Aerosol emission from cleaning sprays - design and evaluation of a generation and a characterization system for spray aerosols and a human pre-exposure study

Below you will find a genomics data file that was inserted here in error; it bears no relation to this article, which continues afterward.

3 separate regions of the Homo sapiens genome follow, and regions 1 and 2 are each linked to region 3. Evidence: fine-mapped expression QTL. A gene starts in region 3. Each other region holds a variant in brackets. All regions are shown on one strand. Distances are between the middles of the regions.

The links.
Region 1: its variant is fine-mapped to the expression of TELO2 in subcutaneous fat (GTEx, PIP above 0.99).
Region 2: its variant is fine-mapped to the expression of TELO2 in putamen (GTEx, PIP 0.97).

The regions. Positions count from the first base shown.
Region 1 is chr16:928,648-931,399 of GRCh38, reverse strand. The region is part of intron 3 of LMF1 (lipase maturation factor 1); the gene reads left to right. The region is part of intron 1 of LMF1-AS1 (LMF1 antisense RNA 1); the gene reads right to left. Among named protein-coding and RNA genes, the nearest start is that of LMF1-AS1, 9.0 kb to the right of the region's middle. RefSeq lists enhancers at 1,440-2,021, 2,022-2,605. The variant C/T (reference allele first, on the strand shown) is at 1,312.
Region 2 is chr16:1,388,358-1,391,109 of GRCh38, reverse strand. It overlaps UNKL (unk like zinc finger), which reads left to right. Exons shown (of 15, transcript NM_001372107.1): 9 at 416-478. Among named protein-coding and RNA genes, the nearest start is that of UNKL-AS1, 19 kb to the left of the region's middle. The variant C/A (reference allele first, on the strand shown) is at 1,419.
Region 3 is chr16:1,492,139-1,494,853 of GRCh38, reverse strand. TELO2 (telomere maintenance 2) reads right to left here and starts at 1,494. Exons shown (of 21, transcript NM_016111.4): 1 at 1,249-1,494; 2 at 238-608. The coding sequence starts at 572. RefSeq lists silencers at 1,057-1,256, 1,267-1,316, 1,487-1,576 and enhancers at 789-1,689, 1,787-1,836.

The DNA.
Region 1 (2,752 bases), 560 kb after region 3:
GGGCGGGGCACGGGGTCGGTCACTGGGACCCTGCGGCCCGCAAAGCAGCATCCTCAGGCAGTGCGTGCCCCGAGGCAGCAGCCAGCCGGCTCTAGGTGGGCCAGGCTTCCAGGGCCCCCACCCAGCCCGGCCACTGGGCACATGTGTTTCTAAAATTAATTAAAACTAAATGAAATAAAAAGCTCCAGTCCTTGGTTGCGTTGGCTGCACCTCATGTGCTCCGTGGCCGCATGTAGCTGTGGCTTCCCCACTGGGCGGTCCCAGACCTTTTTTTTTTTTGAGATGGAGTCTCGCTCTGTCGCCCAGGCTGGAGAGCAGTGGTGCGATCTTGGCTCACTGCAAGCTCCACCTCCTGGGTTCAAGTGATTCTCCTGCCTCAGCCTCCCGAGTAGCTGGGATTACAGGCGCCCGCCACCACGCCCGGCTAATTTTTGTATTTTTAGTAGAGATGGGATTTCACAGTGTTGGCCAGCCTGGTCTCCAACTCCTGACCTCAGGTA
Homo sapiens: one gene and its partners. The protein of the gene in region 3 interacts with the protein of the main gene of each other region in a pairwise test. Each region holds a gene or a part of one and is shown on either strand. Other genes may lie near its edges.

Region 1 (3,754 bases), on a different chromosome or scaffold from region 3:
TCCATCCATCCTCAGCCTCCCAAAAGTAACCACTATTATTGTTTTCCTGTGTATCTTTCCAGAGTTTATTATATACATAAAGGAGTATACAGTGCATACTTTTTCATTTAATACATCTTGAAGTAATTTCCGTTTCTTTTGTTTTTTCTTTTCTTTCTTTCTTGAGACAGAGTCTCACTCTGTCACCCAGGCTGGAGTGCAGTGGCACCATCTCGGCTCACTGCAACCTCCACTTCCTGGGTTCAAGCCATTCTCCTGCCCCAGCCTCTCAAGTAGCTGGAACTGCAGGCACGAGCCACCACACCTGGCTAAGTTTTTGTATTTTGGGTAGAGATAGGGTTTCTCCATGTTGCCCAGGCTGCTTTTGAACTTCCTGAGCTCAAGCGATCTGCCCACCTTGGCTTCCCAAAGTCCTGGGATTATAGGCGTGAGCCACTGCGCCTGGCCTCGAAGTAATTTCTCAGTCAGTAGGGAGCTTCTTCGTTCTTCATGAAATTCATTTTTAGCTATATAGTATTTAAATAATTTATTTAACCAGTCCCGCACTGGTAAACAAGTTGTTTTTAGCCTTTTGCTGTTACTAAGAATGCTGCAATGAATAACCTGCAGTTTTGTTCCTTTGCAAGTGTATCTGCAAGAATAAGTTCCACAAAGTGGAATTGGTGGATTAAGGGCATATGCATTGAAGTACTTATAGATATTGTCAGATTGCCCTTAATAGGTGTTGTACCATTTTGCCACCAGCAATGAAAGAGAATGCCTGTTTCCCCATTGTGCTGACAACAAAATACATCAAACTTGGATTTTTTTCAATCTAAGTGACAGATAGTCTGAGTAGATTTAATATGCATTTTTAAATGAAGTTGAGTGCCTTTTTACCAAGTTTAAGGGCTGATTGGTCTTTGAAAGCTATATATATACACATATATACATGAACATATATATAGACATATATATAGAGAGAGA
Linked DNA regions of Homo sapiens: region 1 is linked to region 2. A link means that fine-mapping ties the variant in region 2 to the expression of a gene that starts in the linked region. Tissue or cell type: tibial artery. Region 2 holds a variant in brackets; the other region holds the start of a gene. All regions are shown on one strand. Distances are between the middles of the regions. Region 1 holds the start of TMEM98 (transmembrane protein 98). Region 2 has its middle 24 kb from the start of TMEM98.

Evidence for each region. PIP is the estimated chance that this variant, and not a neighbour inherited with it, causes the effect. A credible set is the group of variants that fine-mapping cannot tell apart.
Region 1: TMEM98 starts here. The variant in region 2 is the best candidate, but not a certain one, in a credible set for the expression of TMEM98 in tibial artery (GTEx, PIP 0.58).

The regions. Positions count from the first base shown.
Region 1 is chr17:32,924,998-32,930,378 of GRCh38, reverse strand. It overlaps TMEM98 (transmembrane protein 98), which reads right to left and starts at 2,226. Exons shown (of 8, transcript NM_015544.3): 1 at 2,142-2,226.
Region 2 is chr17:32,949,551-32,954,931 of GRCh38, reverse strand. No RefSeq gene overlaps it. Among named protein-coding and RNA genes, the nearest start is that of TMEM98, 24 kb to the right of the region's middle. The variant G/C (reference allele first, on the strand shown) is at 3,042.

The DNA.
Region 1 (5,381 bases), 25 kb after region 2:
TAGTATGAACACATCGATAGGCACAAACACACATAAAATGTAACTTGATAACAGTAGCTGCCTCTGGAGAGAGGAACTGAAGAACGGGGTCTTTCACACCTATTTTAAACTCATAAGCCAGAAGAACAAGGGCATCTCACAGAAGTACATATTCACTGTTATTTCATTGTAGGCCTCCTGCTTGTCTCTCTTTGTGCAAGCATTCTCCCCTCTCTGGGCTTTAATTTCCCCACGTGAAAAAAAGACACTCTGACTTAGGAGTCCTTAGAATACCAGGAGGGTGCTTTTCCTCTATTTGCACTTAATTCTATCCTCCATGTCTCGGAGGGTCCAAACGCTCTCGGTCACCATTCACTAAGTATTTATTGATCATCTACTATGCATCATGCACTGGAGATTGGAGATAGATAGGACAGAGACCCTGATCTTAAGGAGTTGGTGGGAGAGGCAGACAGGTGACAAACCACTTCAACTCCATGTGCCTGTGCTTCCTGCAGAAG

Abstract: In Sweden, the 10th most common occupation is professional cleaning. Cleaning workers are exposed to many risk factors including high physical workload and the development of new-onset asthma and other types of respiratory symptoms. This master thesis has been a part of a research project at the division of Ergonomics and Aerosol Technology (EAT), Lund University, in which the health aspect of cleaning workers with regards to ergonomic load and airway exposure, when using spray bottles compared to traditional cleaning with cloth and bucket, is being investigated. The main objectives of this thesis have been to identify and characterize the most common spray cleaning products used by cleaning workers in Sweden, and to design a human pre-exposure study to determine dose-response relationships. The identification of cleaning products was done by a phone survey and based on the responses from this survey six products, for the use in bathrooms, on windows, on stains and for all surfaces were selected. Aerosol characterization of the products was done by two main methods, determining the airborne mass fraction and the particle/gas ratio. The airborne mass fraction was measured using a paper-setup. The cleaning product was sprayed at a paper taped on the wall and the mass of the bottle and of the paper was weighed before and after spraying, to determine how much mass that remained airborne, the airborne mass fraction. The particle/gas ratio was determined by measuring the concentration increase during product use, in turn determining the source strength for the particles. This was compared to the total source strength (for the bottle) and the source strength for the surface (obtained from the airborne mass fraction) to determine the particle/gas ratio. The two window cleaning sprays had a high airborne mass fraction (9.1 and 15.7 % respectively) compared to the sprays for stains and all surfaces (2.7 and 4.9 % respectively). However, the mass percentage of particles suspended in the air after spraying, for all products, was very low. More than 99.9 % of the initial spray droplet mass would evaporate to a gaseous phase. The mass median diameters measured with the APS (for the dried particles) were 1.8-4.2 µm for all products. The human pre-exposure study showed no statistical connections due to the limited number of subjects and the large individual variations, but some trends could be seen. For example that the tear film break up time decreased with increasing spray dose, suggesting that the tear film is destabilizing with increased exposure to a window cleaning spray. An increase in nose symptoms could also be observed with increasing spray dose.
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